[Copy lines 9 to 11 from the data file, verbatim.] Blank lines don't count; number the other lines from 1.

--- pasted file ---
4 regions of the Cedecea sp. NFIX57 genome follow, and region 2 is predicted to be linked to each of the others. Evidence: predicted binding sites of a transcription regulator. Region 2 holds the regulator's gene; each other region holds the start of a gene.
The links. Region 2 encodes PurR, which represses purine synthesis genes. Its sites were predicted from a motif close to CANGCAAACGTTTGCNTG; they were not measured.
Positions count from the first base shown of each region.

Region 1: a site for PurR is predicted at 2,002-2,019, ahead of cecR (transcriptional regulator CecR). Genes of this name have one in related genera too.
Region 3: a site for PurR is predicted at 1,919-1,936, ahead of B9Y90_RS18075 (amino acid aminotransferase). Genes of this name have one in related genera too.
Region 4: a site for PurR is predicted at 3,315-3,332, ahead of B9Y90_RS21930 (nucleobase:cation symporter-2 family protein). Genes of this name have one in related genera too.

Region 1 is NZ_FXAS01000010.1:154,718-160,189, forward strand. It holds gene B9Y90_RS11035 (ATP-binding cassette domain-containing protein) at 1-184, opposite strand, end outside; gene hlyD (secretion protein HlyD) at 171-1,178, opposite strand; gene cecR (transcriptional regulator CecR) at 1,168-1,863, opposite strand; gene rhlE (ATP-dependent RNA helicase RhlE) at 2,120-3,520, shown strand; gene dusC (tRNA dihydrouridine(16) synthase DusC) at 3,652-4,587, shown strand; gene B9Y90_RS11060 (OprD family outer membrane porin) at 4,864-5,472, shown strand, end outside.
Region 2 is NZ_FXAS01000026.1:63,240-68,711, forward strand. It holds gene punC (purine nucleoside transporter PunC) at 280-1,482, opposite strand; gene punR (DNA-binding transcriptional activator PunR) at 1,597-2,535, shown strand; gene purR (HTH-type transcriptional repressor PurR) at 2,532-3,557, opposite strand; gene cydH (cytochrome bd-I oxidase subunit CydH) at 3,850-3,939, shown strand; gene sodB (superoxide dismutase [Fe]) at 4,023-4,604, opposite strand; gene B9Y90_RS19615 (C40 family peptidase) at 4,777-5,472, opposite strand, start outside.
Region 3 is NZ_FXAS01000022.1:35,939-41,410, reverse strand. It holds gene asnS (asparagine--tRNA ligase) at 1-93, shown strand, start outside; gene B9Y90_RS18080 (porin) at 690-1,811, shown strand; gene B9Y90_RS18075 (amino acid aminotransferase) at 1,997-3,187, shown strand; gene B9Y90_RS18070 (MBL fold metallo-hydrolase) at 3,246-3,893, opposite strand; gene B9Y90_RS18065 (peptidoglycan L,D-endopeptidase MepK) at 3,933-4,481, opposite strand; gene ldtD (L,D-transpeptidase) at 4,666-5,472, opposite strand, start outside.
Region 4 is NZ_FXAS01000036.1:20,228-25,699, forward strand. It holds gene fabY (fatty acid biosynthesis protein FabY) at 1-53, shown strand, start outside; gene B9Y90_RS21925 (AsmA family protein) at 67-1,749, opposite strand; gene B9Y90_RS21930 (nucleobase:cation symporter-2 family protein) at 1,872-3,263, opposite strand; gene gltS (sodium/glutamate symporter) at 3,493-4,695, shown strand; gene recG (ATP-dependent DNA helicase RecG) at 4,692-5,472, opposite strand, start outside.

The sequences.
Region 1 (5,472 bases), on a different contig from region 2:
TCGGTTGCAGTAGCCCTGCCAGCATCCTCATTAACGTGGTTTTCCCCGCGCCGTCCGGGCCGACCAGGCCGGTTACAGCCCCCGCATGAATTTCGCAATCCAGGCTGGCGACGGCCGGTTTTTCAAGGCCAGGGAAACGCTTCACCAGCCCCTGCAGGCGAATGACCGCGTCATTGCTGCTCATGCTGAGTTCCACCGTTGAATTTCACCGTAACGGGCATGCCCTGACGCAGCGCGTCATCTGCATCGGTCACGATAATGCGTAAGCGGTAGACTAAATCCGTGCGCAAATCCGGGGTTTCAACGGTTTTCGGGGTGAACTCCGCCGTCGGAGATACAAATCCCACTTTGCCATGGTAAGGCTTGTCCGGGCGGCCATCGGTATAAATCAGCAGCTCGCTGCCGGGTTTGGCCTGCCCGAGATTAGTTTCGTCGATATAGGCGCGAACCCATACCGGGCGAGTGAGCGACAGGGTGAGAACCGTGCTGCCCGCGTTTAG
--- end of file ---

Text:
Region 3 is NZ_FXAS01000022.1:35,939-41,410, reverse strand. It holds gene asnS (asparagine--tRNA ligase) at 1-93, shown strand, start outside; gene B9Y90_RS18080 (porin) at 690-1,811, shown strand; gene B9Y90_RS18075 (amino acid aminotransferase) at 1,997-3,187, shown strand; gene B9Y90_RS18070 (MBL fold metallo-hydrolase) at 3,246-3,893, opposite strand; gene B9Y90_RS18065 (peptidoglycan L,D-endopeptidase MepK) at 3,933-4,481, opposite strand; gene ldtD (L,D-transpeptidase) at 4,666-5,472, opposite strand, start outside.
Region 4 is NZ_FXAS01000036.1:20,228-25,699, forward strand. It holds gene fabY (fatty acid biosynthesis protein FabY) at 1-53, shown strand, start outside; gene B9Y90_RS21925 (AsmA family protein) at 67-1,749, opposite strand; gene B9Y90_RS21930 (nucleobase:cation symporter-2 family protein) at 1,872-3,263, opposite strand; gene gltS (sodium/glutamate symporter) at 3,493-4,695, shown strand; gene recG (ATP-dependent DNA helicase RecG) at 4,692-5,472, opposite strand, start outside.

The sequences.